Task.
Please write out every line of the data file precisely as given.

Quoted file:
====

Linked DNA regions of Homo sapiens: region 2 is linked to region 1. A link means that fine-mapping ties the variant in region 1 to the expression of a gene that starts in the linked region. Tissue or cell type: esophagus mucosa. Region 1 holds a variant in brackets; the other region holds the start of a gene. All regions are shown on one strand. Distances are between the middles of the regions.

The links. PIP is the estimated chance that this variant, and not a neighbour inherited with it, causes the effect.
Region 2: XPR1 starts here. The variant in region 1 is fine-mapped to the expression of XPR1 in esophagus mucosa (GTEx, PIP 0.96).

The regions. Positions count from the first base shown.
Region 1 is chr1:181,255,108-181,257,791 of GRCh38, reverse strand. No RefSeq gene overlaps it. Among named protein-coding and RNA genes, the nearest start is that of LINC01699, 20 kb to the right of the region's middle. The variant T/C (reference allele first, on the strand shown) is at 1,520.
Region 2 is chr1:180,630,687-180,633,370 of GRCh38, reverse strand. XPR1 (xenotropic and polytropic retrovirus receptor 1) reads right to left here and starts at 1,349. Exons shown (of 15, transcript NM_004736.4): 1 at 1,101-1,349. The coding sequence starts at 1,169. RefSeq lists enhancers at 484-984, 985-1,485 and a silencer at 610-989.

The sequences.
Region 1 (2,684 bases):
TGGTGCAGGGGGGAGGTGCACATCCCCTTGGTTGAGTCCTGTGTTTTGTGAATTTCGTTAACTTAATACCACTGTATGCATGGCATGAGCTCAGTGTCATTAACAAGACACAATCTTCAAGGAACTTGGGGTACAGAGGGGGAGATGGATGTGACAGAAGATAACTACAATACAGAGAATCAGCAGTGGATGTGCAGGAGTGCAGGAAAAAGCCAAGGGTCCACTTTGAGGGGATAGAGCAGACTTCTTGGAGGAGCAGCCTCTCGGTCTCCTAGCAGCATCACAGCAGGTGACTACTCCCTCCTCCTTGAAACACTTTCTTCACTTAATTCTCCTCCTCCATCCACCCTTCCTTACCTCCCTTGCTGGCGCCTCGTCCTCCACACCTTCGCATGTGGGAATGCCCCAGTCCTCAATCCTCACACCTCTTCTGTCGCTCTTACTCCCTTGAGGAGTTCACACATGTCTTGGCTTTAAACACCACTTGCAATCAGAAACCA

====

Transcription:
Linked DNA regions of Homo sapiens: region 2 is linked to region 1. A link means that fine-mapping ties the variant in region 1 to the expression of a gene that starts in the linked region. Tissue or cell type: esophagus mucosa. Region 1 holds a variant in brackets; the other region holds the start of a gene. All regions are shown on one strand. Distances are between the middles of the regions.

The links. PIP is the estimated chance that this variant, and not a neighbour inherited with it, causes the effect.
Region 2: XPR1 starts here. The variant in region 1 is fine-mapped to the expression of XPR1 in esophagus mucosa (GTEx, PIP 0.96).

The regions. Positions count from the first base shown.
Region 1 is chr1:181,255,108-181,257,791 of GRCh38, reverse strand. No RefSeq gene overlaps it. Among named protein-coding and RNA genes, the nearest start is that of LINC01699, 20 kb to the right of the region's middle. The variant T/C (reference allele first, on the strand shown) is at 1,520.
Region 2 is chr1:180,630,687-180,633,370 of GRCh38, reverse strand. XPR1 (xenotropic and polytropic retrovirus receptor 1) reads right to left here and starts at 1,349. Exons shown (of 15, transcript NM_004736.4): 1 at 1,101-1,349. The coding sequence starts at 1,169. RefSeq lists enhancers at 484-984, 985-1,485 and a silencer at 610-989.

The sequences.
Region 1 (2,684 bases):
TGGTGCAGGGGGGAGGTGCACATCCCCTTGGTTGAGTCCTGTGTTTTGTGAATTTCGTTAACTTAATACCACTGTATGCATGGCATGAGCTCAGTGTCATTAACAAGACACAATCTTCAAGGAACTTGGGGTACAGAGGGGGAGATGGATGTGACAGAAGATAACTACAATACAGAGAATCAGCAGTGGATGTGCAGGAGTGCAGGAAAAAGCCAAGGGTCCACTTTGAGGGGATAGAGCAGACTTCTTGGAGGAGCAGCCTCTCGGTCTCCTAGCAGCATCACAGCAGGTGACTACTCCCTCCTCCTTGAAACACTTTCTTCACTTAATTCTCCTCCTCCATCCACCCTTCCTTACCTCCCTTGCTGGCGCCTCGTCCTCCACACCTTCGCATGTGGGAATGCCCCAGTCCTCAATCCTCACACCTCTTCTGTCGCTCTTACTCCCTTGAGGAGTTCACACATGTCTTGGCTTTAAACACCACTTGCAATCAGAAACCA